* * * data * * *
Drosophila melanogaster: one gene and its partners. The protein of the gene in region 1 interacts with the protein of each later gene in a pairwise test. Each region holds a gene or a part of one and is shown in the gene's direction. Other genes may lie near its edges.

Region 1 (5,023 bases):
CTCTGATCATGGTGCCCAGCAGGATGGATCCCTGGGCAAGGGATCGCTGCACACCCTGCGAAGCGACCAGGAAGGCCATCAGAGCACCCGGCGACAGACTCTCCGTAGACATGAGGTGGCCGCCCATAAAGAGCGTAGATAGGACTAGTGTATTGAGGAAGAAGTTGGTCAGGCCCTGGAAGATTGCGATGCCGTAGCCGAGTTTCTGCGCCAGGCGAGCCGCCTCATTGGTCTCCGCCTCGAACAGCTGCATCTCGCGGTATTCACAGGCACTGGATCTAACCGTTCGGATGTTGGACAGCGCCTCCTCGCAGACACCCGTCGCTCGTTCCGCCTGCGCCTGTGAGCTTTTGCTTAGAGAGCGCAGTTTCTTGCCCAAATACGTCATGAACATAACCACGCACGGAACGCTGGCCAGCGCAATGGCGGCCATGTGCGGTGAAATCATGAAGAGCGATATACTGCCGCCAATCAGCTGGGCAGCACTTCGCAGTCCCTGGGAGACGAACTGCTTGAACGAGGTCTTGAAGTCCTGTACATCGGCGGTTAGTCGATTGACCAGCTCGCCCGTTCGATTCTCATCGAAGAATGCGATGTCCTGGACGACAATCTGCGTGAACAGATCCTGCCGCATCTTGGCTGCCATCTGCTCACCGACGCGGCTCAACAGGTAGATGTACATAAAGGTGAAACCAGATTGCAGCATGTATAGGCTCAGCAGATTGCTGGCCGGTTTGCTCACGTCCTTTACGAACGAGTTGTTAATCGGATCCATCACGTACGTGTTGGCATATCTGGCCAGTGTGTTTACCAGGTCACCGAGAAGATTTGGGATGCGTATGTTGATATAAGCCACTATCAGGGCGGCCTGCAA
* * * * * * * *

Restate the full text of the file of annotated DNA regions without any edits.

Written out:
Drosophila melanogaster: one gene and its partners. The protein of the gene in region 1 interacts with the protein of each later gene in a pairwise test. Each region holds a gene or a part of one and is shown in the gene's direction. Other genes may lie near its edges.

Region 1 (5,023 bases):
CTCTGATCATGGTGCCCAGCAGGATGGATCCCTGGGCAAGGGATCGCTGCACACCCTGCGAAGCGACCAGGAAGGCCATCAGAGCACCCGGCGACAGACTCTCCGTAGACATGAGGTGGCCGCCCATAAAGAGCGTAGATAGGACTAGTGTATTGAGGAAGAAGTTGGTCAGGCCCTGGAAGATTGCGATGCCGTAGCCGAGTTTCTGCGCCAGGCGAGCCGCCTCATTGGTCTCCGCCTCGAACAGCTGCATCTCGCGGTATTCACAGGCACTGGATCTAACCGTTCGGATGTTGGACAGCGCCTCCTCGCAGACACCCGTCGCTCGTTCCGCCTGCGCCTGTGAGCTTTTGCTTAGAGAGCGCAGTTTCTTGCCCAAATACGTCATGAACATAACCACGCACGGAACGCTGGCCAGCGCAATGGCGGCCATGTGCGGTGAAATCATGAAGAGCGATATACTGCCGCCAATCAGCTGGGCAGCACTTCGCAGTCCCTGGGAGACGAACTGCTTGAACGAGGTCTTGAAGTCCTGTACATCGGCGGTTAGTCGATTGACCAGCTCGCCCGTTCGATTCTCATCGAAGAATGCGATGTCCTGGACGACAATCTGCGTGAACAGATCCTGCCGCATCTTGGCTGCCATCTGCTCACCGACGCGGCTCAACAGGTAGATGTACATAAAGGTGAAACCAGATTGCAGCATGTATAGGCTCAGCAGATTGCTGGCCGGTTTGCTCACGTCCTTTACGAACGAGTTGTTAATCGGATCCATCACGTACGTGTTGGCATATCTGGCCAGTGTGTTTACCAGGTCACCGAGAAGATTTGGGATGCGTATGTTGATATAAGCCACTATCAGGGCGGCCTGCAA